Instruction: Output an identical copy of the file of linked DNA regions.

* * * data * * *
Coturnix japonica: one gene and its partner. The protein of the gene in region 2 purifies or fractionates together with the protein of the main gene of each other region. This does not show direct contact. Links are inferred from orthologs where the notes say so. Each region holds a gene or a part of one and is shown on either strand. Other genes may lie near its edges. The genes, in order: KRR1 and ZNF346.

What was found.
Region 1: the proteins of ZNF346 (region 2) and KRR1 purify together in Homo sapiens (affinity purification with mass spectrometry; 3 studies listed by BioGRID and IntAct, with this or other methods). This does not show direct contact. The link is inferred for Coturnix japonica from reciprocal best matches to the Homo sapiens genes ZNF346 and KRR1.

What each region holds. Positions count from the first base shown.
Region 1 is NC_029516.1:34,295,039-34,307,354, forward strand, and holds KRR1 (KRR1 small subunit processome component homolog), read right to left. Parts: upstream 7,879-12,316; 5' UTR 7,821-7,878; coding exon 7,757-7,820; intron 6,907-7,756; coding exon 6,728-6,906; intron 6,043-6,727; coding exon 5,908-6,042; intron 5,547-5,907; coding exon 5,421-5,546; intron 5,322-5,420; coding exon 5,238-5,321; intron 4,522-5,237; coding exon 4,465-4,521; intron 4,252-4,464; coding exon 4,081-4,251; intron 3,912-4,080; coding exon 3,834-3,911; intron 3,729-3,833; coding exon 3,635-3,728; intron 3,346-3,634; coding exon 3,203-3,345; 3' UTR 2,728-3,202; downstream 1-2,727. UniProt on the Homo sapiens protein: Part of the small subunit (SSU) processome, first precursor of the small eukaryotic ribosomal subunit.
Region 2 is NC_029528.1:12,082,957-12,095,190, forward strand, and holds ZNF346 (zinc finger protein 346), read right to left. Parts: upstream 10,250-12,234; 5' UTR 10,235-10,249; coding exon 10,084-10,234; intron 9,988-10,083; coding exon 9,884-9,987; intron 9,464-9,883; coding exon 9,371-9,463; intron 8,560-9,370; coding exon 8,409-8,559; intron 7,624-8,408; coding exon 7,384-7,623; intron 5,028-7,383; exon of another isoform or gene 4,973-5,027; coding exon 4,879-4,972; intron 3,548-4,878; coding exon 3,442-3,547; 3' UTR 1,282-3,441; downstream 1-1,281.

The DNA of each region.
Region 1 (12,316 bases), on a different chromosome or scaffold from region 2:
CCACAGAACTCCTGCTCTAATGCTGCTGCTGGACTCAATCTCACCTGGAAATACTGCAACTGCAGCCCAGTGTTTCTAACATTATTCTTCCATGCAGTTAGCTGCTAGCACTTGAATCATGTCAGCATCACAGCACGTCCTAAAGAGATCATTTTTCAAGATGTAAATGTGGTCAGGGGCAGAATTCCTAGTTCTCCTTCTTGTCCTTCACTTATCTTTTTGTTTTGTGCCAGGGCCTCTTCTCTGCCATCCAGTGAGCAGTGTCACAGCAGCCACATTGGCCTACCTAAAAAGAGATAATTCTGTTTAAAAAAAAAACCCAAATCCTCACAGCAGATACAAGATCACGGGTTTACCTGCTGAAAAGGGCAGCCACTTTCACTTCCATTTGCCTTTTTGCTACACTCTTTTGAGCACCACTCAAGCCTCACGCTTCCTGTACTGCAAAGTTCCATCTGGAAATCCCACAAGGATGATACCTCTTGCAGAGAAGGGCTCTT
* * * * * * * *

Coturnix japonica: one gene and its partner. The protein of the gene in region 2 purifies or fractionates together with the protein of the main gene of each other region. This does not show direct contact. Links are inferred from orthologs where the notes say so. Each region holds a gene or a part of one and is shown on either strand. Other genes may lie near its edges. The genes, in order: KRR1 and ZNF346.

What was found.
Region 1: the proteins of ZNF346 (region 2) and KRR1 purify together in Homo sapiens (affinity purification with mass spectrometry; 3 studies listed by BioGRID and IntAct, with this or other methods). This does not show direct contact. The link is inferred for Coturnix japonica from reciprocal best matches to the Homo sapiens genes ZNF346 and KRR1.

What each region holds. Positions count from the first base shown.
Region 1 is NC_029516.1:34,295,039-34,307,354, forward strand, and holds KRR1 (KRR1 small subunit processome component homolog), read right to left. Parts: upstream 7,879-12,316; 5' UTR 7,821-7,878; coding exon 7,757-7,820; intron 6,907-7,756; coding exon 6,728-6,906; intron 6,043-6,727; coding exon 5,908-6,042; intron 5,547-5,907; coding exon 5,421-5,546; intron 5,322-5,420; coding exon 5,238-5,321; intron 4,522-5,237; coding exon 4,465-4,521; intron 4,252-4,464; coding exon 4,081-4,251; intron 3,912-4,080; coding exon 3,834-3,911; intron 3,729-3,833; coding exon 3,635-3,728; intron 3,346-3,634; coding exon 3,203-3,345; 3' UTR 2,728-3,202; downstream 1-2,727. UniProt on the Homo sapiens protein: Part of the small subunit (SSU) processome, first precursor of the small eukaryotic ribosomal subunit.
Region 2 is NC_029528.1:12,082,957-12,095,190, forward strand, and holds ZNF346 (zinc finger protein 346), read right to left. Parts: upstream 10,250-12,234; 5' UTR 10,235-10,249; coding exon 10,084-10,234; intron 9,988-10,083; coding exon 9,884-9,987; intron 9,464-9,883; coding exon 9,371-9,463; intron 8,560-9,370; coding exon 8,409-8,559; intron 7,624-8,408; coding exon 7,384-7,623; intron 5,028-7,383; exon of another isoform or gene 4,973-5,027; coding exon 4,879-4,972; intron 3,548-4,878; coding exon 3,442-3,547; 3' UTR 1,282-3,441; downstream 1-1,281.

The DNA of each region.
Region 1 (12,316 bases), on a different chromosome or scaffold from region 2:
CCACAGAACTCCTGCTCTAATGCTGCTGCTGGACTCAATCTCACCTGGAAATACTGCAACTGCAGCCCAGTGTTTCTAACATTATTCTTCCATGCAGTTAGCTGCTAGCACTTGAATCATGTCAGCATCACAGCACGTCCTAAAGAGATCATTTTTCAAGATGTAAATGTGGTCAGGGGCAGAATTCCTAGTTCTCCTTCTTGTCCTTCACTTATCTTTTTGTTTTGTGCCAGGGCCTCTTCTCTGCCATCCAGTGAGCAGTGTCACAGCAGCCACATTGGCCTACCTAAAAAGAGATAATTCTGTTTAAAAAAAAAACCCAAATCCTCACAGCAGATACAAGATCACGGGTTTACCTGCTGAAAAGGGCAGCCACTTTCACTTCCATTTGCCTTTTTGCTACACTCTTTTGAGCACCACTCAAGCCTCACGCTTCCTGTACTGCAAAGTTCCATCTGGAAATCCCACAAGGATGATACCTCTTGCAGAGAAGGGCTCTT